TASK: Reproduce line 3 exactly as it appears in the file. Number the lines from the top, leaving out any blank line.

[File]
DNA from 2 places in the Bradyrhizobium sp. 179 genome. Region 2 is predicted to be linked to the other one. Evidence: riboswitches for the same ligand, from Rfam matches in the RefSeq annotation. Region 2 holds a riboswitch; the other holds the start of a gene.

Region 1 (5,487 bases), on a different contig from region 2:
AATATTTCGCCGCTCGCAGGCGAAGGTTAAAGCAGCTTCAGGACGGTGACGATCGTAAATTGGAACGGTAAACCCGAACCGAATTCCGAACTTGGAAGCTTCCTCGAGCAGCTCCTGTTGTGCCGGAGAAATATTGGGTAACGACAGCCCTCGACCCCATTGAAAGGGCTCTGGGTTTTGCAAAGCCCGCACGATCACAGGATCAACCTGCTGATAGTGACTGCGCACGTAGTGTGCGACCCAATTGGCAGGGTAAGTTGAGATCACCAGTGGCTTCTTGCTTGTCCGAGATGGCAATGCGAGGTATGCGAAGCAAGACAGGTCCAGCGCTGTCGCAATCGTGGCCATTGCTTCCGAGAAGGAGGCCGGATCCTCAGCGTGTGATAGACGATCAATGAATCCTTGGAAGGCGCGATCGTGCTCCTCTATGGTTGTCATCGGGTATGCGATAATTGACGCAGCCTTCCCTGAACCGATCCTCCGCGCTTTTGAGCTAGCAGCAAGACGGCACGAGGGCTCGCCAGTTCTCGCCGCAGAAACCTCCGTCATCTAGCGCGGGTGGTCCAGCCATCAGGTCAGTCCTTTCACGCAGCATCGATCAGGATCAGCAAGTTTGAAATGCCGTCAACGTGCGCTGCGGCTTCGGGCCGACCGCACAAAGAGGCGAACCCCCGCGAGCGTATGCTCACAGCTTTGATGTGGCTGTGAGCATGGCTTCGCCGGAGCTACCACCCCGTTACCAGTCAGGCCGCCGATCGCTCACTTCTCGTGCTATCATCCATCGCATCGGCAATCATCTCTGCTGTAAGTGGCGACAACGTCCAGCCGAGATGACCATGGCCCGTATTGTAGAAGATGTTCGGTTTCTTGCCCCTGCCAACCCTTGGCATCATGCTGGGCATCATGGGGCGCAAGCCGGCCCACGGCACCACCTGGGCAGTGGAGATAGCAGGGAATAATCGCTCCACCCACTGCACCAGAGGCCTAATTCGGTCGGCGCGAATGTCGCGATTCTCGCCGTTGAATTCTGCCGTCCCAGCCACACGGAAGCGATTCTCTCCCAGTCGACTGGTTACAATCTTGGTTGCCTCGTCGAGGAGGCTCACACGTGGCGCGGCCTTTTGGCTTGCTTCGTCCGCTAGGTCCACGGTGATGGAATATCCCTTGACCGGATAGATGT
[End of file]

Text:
AATATTTCGCCGCTCGCAGGCGAAGGTTAAAGCAGCTTCAGGACGGTGACGATCGTAAATTGGAACGGTAAACCCGAACCGAATTCCGAACTTGGAAGCTTCCTCGAGCAGCTCCTGTTGTGCCGGAGAAATATTGGGTAACGACAGCCCTCGACCCCATTGAAAGGGCTCTGGGTTTTGCAAAGCCCGCACGATCACAGGATCAACCTGCTGATAGTGACTGCGCACGTAGTGTGCGACCCAATTGGCAGGGTAAGTTGAGATCACCAGTGGCTTCTTGCTTGTCCGAGATGGCAATGCGAGGTATGCGAAGCAAGACAGGTCCAGCGCTGTCGCAATCGTGGCCATTGCTTCCGAGAAGGAGGCCGGATCCTCAGCGTGTGATAGACGATCAATGAATCCTTGGAAGGCGCGATCGTGCTCCTCTATGGTTGTCATCGGGTATGCGATAATTGACGCAGCCTTCCCTGAACCGATCCTCCGCGCTTTTGAGCTAGCAGCAAGACGGCACGAGGGCTCGCCAGTTCTCGCCGCAGAAACCTCCGTCATCTAGCGCGGGTGGTCCAGCCATCAGGTCAGTCCTTTCACGCAGCATCGATCAGGATCAGCAAGTTTGAAATGCCGTCAACGTGCGCTGCGGCTTCGGGCCGACCGCACAAAGAGGCGAACCCCCGCGAGCGTATGCTCACAGCTTTGATGTGGCTGTGAGCATGGCTTCGCCGGAGCTACCACCCCGTTACCAGTCAGGCCGCCGATCGCTCACTTCTCGTGCTATCATCCATCGCATCGGCAATCATCTCTGCTGTAAGTGGCGACAACGTCCAGCCGAGATGACCATGGCCCGTATTGTAGAAGATGTTCGGTTTCTTGCCCCTGCCAACCCTTGGCATCATGCTGGGCATCATGGGGCGCAAGCCGGCCCACGGCACCACCTGGGCAGTGGAGATAGCAGGGAATAATCGCTCCACCCACTGCACCAGAGGCCTAATTCGGTCGGCGCGAATGTCGCGATTCTCGCCGTTGAATTCTGCCGTCCCAGCCACACGGAAGCGATTCTCTCCCAGTCGACTGGTTACAATCTTGGTTGCCTCGTCGAGGAGGCTCACACGTGGCGCGGCCTTTTGGCTTGCTTCGTCCGCTAGGTCCACGGTGATGGAATATCCCTTGACCGGATAGATGT